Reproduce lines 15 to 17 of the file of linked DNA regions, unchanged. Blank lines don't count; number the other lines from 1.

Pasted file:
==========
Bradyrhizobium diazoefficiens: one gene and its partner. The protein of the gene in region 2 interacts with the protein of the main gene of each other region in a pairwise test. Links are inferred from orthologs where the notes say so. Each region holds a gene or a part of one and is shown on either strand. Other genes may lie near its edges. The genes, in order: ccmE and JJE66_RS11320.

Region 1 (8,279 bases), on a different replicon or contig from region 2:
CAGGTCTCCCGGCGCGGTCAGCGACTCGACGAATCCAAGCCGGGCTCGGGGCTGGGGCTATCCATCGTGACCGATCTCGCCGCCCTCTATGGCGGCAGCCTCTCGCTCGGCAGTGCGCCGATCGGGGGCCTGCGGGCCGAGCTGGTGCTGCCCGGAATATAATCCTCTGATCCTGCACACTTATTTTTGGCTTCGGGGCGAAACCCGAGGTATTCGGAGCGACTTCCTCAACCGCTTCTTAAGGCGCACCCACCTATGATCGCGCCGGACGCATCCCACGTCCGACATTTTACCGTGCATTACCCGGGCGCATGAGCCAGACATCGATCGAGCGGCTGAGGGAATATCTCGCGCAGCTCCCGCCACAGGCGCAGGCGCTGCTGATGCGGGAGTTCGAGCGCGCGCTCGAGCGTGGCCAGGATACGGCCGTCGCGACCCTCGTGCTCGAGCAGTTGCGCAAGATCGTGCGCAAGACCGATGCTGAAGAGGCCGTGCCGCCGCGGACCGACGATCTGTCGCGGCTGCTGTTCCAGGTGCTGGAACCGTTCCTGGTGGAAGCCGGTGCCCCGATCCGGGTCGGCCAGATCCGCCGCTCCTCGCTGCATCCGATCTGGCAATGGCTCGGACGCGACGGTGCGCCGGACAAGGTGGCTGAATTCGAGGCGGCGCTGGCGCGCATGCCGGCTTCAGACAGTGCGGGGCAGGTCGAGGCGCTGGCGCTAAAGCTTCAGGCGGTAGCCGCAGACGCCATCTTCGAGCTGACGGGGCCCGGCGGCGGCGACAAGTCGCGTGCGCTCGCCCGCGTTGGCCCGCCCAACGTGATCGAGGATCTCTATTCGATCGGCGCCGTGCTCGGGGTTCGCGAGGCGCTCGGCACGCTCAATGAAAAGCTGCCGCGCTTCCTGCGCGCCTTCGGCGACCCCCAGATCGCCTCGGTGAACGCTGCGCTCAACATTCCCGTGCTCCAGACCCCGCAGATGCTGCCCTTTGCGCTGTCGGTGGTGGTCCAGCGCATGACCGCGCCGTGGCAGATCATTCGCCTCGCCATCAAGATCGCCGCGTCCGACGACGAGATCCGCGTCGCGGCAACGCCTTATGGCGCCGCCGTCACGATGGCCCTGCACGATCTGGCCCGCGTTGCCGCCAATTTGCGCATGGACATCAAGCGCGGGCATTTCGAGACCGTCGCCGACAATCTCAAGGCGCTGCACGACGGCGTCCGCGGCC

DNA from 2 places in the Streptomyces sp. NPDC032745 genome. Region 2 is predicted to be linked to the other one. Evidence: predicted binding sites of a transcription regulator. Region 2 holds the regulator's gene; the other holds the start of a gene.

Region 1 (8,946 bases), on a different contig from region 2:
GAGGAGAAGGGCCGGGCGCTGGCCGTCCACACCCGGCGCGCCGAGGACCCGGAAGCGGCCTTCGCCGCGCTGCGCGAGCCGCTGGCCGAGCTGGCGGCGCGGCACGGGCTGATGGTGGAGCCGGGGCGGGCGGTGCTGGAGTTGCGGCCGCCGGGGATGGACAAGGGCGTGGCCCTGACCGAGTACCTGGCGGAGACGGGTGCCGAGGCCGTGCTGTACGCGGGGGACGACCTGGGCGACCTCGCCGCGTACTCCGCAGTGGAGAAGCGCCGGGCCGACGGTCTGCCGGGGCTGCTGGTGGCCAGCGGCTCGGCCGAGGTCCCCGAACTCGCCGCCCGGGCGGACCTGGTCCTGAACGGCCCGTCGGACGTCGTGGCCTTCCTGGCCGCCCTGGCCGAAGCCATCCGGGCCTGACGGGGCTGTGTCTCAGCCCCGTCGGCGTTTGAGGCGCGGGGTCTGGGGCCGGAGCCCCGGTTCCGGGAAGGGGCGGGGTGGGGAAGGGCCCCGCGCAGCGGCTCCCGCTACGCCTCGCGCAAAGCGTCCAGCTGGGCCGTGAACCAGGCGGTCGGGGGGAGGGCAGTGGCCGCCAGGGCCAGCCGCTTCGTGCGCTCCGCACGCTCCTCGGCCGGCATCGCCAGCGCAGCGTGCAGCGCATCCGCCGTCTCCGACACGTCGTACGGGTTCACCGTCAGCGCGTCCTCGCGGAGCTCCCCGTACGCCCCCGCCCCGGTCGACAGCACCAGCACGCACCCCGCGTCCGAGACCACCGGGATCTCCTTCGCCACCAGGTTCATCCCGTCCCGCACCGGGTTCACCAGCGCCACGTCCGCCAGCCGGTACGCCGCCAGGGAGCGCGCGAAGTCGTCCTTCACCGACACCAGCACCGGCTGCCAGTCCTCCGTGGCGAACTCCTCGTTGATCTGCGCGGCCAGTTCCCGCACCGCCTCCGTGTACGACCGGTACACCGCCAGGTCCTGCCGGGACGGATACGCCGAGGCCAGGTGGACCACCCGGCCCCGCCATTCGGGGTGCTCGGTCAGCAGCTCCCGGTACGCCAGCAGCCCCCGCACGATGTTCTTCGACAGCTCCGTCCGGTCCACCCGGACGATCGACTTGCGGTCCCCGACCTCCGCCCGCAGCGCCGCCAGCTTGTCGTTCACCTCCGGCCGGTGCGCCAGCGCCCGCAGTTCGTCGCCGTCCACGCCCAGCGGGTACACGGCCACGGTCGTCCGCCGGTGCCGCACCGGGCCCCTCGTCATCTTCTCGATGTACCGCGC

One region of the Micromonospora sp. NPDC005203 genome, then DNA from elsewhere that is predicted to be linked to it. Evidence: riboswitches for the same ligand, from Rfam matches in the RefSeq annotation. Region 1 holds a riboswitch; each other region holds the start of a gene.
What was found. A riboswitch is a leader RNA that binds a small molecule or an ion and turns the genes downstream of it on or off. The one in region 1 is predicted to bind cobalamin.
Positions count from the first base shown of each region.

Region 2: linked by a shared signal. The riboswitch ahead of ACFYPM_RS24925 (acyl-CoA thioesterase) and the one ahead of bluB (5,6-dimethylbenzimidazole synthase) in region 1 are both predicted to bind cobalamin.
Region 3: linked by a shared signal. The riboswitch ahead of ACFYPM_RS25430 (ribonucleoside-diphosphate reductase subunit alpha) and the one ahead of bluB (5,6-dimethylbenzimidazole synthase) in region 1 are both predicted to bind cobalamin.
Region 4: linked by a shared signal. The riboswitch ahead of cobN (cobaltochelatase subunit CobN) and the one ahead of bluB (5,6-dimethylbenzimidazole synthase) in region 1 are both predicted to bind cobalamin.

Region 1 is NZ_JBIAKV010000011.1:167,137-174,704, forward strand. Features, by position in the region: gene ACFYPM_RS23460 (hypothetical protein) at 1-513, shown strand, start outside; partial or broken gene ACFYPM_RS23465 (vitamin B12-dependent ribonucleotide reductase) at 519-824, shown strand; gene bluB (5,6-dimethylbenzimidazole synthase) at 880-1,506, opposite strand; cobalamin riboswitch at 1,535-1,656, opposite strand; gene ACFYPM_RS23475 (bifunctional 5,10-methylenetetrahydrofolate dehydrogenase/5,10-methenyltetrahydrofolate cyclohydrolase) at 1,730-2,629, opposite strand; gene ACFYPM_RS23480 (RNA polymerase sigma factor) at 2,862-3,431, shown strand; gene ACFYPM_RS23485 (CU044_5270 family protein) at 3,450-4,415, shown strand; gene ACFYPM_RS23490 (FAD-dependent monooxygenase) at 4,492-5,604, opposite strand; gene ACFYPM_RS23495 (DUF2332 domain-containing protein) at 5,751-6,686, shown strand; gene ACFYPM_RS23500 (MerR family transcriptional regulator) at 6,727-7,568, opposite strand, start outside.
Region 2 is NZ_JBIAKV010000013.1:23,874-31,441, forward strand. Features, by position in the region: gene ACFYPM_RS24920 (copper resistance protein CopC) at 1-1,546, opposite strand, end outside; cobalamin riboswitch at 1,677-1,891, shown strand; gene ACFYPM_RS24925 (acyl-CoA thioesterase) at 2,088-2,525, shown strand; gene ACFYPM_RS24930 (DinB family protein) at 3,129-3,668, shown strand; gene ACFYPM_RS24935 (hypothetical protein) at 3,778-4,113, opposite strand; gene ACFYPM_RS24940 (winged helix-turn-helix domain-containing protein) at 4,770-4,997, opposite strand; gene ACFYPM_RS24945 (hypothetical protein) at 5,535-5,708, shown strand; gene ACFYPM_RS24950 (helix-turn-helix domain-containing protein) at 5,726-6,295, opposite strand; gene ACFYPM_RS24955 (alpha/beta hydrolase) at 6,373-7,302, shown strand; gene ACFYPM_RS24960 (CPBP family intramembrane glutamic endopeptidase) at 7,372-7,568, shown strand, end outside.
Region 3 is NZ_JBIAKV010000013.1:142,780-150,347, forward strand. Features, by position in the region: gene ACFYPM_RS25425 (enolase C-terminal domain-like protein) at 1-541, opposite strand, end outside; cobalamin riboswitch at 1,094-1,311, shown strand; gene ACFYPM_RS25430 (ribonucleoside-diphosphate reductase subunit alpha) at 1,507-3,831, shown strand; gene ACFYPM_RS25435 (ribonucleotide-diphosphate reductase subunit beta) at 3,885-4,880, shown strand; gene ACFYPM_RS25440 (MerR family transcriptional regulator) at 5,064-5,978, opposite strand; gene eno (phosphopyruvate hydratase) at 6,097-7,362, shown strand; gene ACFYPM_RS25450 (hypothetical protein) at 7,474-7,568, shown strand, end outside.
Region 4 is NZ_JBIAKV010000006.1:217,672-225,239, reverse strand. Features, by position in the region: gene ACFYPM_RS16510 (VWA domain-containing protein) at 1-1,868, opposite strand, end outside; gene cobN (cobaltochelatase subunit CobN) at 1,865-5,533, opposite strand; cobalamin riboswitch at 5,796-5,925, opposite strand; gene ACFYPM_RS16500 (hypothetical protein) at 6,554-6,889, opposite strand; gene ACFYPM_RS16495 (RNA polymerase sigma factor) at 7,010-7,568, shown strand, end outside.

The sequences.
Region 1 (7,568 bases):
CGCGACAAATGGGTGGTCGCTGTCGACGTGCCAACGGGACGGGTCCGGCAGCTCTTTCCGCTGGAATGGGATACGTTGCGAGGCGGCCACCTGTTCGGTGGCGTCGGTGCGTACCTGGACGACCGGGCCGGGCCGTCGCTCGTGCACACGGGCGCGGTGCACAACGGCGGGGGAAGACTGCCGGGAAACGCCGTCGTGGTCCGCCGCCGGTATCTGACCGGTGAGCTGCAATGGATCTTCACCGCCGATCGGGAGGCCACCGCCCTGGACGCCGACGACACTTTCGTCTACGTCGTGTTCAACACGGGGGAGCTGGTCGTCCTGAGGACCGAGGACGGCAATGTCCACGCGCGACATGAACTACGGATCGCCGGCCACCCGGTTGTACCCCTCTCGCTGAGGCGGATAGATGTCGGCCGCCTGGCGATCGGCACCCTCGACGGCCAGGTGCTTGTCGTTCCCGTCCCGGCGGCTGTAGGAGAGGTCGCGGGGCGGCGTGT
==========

Region 3 is NZ_JBIAKV010000013.1:142,780-150,347, forward strand. Features, by position in the region: gene ACFYPM_RS25425 (enolase C-terminal domain-like protein) at 1-541, opposite strand, end outside; cobalamin riboswitch at 1,094-1,311, shown strand; gene ACFYPM_RS25430 (ribonucleoside-diphosphate reductase subunit alpha) at 1,507-3,831, shown strand; gene ACFYPM_RS25435 (ribonucleotide-diphosphate reductase subunit beta) at 3,885-4,880, shown strand; gene ACFYPM_RS25440 (MerR family transcriptional regulator) at 5,064-5,978, opposite strand; gene eno (phosphopyruvate hydratase) at 6,097-7,362, shown strand; gene ACFYPM_RS25450 (hypothetical protein) at 7,474-7,568, shown strand, end outside.
Region 4 is NZ_JBIAKV010000006.1:217,672-225,239, reverse strand. Features, by position in the region: gene ACFYPM_RS16510 (VWA domain-containing protein) at 1-1,868, opposite strand, end outside; gene cobN (cobaltochelatase subunit CobN) at 1,865-5,533, opposite strand; cobalamin riboswitch at 5,796-5,925, opposite strand; gene ACFYPM_RS16500 (hypothetical protein) at 6,554-6,889, opposite strand; gene ACFYPM_RS16495 (RNA polymerase sigma factor) at 7,010-7,568, shown strand, end outside.

The sequences.